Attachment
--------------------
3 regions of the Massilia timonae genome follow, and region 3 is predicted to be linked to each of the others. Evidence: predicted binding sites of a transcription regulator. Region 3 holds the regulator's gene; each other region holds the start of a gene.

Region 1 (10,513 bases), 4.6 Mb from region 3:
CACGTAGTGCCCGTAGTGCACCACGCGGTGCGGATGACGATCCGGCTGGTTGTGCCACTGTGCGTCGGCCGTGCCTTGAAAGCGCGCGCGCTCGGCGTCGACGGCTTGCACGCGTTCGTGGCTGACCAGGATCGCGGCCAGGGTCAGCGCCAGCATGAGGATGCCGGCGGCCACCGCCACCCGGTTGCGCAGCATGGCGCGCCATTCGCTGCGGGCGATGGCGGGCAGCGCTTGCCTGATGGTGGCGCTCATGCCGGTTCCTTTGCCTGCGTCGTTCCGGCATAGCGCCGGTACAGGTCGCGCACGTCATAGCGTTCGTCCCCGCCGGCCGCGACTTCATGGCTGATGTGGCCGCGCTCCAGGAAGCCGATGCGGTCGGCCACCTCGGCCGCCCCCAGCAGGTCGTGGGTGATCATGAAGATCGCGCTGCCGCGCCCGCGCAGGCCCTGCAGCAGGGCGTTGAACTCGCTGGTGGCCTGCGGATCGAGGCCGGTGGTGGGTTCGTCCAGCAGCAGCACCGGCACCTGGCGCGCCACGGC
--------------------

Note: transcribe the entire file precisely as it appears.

3 regions of the Massilia timonae genome follow, and region 3 is predicted to be linked to each of the others. Evidence: predicted binding sites of a transcription regulator. Region 3 holds the regulator's gene; each other region holds the start of a gene.

Region 1 (10,513 bases), 4.6 Mb from region 3:
CACGTAGTGCCCGTAGTGCACCACGCGGTGCGGATGACGATCCGGCTGGTTGTGCCACTGTGCGTCGGCCGTGCCTTGAAAGCGCGCGCGCTCGGCGTCGACGGCTTGCACGCGTTCGTGGCTGACCAGGATCGCGGCCAGGGTCAGCGCCAGCATGAGGATGCCGGCGGCCACCGCCACCCGGTTGCGCAGCATGGCGCGCCATTCGCTGCGGGCGATGGCGGGCAGCGCTTGCCTGATGGTGGCGCTCATGCCGGTTCCTTTGCCTGCGTCGTTCCGGCATAGCGCCGGTACAGGTCGCGCACGTCATAGCGTTCGTCCCCGCCGGCCGCGACTTCATGGCTGATGTGGCCGCGCTCCAGGAAGCCGATGCGGTCGGCCACCTCGGCCGCCCCCAGCAGGTCGTGGGTGATCATGAAGATCGCGCTGCCGCGCCCGCGCAGGCCCTGCAGCAGGGCGTTGAACTCGCTGGTGGCCTGCGGATCGAGGCCGGTGGTGGGTTCGTCCAGCAGCAGCACCGGCACCTGGCGCGCCACGGC